With respect to the numerosity requirement, the complaint alleges that the proposed class will consist of approximately 200 members. This number is sufficiently large that joinder of all members would be impracticable. See e.g., Fox v. Prudent Resources Trust, 69 F.R.D. 74, 77 (E.D. Pa. 1975); Newmon v. Delta Air Lines, Inc., 374 F. Supp. 238, 242 (N.D. Ga. 1973). Defendant claims, however, that plaintiff's approximation of the size of the class is wholly speculative. While essentially conceding that this figure is only a rough estimate, the plaintiff argues that he cannot furnish a more precise figure until discovery is completed. The plaintiff also notes that it is the defendant which has control of many, if not all, of the records necessary to establish the size of the class. In this regard, I note that there is presently pending before me in this case a discovery motion in which plaintiff seeks to compel the defendant to answer interrogatories aimed at developing information about the proposed class, including, inter alia, its size. The defendant takes the position in its memorandum in opposition to that motion that it should not be burdened with having to submit to discovery concerning the class since this case should not proceed as a class action. While this argument might have a trace of merit in some very limited situations,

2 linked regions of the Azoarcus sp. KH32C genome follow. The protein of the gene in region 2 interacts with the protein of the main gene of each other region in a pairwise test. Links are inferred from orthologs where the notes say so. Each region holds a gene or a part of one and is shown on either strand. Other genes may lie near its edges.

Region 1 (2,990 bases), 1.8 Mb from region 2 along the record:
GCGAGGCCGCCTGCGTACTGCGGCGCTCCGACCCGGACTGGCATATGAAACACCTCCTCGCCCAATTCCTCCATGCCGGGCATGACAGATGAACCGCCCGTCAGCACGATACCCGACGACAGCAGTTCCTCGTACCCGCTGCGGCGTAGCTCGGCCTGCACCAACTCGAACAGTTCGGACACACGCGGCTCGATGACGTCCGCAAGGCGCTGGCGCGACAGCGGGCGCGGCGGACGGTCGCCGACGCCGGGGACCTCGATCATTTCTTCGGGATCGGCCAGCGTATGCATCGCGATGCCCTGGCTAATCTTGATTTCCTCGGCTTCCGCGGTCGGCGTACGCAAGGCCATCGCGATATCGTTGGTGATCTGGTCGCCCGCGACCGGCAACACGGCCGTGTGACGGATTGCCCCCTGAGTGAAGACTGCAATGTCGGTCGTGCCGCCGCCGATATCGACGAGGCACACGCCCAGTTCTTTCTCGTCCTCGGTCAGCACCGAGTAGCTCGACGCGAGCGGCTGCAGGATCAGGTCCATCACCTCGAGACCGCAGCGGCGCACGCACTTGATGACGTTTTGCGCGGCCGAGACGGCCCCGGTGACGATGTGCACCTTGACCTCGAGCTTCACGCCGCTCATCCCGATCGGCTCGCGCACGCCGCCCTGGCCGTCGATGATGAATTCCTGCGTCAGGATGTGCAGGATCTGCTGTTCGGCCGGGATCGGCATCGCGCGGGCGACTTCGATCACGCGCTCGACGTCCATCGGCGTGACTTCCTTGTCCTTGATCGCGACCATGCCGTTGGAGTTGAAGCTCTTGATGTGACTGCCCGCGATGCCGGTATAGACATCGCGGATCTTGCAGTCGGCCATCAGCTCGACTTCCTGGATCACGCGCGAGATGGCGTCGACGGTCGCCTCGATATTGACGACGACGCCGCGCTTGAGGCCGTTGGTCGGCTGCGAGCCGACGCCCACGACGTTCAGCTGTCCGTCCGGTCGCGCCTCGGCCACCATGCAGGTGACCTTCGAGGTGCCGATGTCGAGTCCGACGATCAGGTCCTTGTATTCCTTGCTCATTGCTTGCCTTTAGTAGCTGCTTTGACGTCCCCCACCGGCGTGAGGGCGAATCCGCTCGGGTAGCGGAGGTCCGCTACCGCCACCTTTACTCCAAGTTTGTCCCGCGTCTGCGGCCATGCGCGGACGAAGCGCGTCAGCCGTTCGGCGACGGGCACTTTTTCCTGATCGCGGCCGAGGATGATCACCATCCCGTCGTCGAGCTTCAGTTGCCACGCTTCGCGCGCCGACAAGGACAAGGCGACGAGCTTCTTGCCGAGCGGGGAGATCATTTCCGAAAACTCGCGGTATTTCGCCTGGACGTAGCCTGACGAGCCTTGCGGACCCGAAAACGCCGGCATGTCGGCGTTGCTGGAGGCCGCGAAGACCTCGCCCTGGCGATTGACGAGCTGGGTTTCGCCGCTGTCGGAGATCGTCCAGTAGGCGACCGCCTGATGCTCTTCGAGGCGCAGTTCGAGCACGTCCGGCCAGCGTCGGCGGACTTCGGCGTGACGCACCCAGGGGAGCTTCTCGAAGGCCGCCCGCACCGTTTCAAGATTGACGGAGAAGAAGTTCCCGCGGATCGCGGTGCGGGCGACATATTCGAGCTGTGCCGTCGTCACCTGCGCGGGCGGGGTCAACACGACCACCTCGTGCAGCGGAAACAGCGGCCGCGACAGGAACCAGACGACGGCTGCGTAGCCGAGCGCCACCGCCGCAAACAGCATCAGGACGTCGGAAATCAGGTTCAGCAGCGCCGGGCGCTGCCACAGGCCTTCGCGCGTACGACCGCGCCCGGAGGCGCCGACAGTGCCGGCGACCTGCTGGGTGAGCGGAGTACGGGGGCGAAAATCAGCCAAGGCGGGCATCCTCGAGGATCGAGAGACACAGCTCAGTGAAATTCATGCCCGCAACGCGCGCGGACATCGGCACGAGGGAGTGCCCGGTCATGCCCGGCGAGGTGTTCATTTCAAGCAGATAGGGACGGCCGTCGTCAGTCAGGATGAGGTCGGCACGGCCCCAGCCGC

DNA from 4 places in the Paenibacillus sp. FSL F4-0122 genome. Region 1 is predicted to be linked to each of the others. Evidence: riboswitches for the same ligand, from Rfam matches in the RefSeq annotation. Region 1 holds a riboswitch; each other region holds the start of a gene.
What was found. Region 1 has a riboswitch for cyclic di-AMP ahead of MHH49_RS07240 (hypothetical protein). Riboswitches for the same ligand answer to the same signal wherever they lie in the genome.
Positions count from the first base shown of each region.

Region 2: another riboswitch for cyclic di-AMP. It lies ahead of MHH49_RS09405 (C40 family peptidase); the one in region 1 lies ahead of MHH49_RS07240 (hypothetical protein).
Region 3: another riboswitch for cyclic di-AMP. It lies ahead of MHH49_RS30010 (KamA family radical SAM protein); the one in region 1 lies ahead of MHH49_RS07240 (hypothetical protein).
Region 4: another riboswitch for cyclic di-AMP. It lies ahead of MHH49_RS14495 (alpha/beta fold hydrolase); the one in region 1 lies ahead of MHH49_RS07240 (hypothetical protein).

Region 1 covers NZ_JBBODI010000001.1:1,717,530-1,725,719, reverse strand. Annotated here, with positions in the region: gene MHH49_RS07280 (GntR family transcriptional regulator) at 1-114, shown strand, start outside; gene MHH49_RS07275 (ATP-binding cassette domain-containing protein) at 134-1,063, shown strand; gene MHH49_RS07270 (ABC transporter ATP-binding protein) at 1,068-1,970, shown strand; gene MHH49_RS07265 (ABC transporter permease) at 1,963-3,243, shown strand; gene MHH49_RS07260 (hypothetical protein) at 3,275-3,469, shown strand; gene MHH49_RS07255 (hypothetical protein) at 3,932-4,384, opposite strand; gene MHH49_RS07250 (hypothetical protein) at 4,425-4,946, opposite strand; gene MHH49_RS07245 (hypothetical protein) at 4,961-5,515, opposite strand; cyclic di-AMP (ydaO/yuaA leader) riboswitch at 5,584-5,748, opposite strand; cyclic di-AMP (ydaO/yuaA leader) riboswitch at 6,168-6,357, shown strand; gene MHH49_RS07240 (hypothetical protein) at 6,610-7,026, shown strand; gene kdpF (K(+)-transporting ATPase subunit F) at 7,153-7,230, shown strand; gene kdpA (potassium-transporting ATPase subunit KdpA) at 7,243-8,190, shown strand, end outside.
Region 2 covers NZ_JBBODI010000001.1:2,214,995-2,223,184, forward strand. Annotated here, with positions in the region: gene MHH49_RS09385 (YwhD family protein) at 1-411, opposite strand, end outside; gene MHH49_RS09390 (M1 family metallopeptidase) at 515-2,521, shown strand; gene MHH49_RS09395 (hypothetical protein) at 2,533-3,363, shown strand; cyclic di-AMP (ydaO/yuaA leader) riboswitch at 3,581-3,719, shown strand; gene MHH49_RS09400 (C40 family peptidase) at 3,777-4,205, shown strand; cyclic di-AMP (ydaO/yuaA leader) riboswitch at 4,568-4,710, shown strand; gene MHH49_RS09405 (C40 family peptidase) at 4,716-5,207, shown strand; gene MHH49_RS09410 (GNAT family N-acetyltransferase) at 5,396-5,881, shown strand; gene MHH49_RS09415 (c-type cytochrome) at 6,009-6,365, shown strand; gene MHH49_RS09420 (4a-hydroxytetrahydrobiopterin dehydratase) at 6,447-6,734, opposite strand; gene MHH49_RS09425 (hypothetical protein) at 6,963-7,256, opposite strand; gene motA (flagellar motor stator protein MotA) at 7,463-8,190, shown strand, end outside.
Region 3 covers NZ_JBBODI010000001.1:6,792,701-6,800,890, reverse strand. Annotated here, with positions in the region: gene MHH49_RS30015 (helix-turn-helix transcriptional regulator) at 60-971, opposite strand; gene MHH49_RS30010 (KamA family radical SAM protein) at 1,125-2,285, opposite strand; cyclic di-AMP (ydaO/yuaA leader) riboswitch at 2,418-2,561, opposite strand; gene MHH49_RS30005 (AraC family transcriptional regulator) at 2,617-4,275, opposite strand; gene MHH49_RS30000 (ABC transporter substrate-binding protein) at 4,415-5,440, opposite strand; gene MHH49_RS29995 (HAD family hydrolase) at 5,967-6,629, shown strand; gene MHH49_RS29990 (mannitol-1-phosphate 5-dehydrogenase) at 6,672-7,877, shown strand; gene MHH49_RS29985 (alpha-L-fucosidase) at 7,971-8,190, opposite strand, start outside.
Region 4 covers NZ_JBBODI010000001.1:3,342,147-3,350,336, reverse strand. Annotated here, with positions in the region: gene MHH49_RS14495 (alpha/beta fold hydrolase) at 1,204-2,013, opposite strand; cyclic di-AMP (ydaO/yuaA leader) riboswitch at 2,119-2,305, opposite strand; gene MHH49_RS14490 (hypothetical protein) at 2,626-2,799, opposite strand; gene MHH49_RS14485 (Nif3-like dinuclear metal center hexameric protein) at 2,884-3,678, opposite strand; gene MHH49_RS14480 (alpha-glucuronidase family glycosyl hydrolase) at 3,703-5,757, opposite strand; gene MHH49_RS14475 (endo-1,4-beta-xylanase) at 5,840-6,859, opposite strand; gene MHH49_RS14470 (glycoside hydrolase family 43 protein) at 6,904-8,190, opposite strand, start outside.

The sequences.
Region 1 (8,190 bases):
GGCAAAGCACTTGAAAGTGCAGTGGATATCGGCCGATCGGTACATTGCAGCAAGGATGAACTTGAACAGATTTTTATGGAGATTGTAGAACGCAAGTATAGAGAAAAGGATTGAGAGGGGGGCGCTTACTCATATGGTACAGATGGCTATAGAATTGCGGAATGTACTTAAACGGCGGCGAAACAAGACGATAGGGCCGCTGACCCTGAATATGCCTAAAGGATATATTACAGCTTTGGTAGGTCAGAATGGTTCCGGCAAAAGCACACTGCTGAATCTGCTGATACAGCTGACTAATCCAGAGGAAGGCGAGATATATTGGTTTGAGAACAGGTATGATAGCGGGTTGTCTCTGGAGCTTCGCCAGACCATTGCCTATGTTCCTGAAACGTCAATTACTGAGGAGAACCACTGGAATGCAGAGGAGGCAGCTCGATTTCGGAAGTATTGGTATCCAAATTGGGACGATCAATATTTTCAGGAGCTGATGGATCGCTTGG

it smacks of a heads-I-win-tails-you-lose proposition here. The defendant would have me decide, in effect, that plaintiff has failed to satisfy the numerosity requirement because he has not obtained information about the size of the class which defendant refuses to give him on the ground that he has failed to satisfy the numerosity requirement.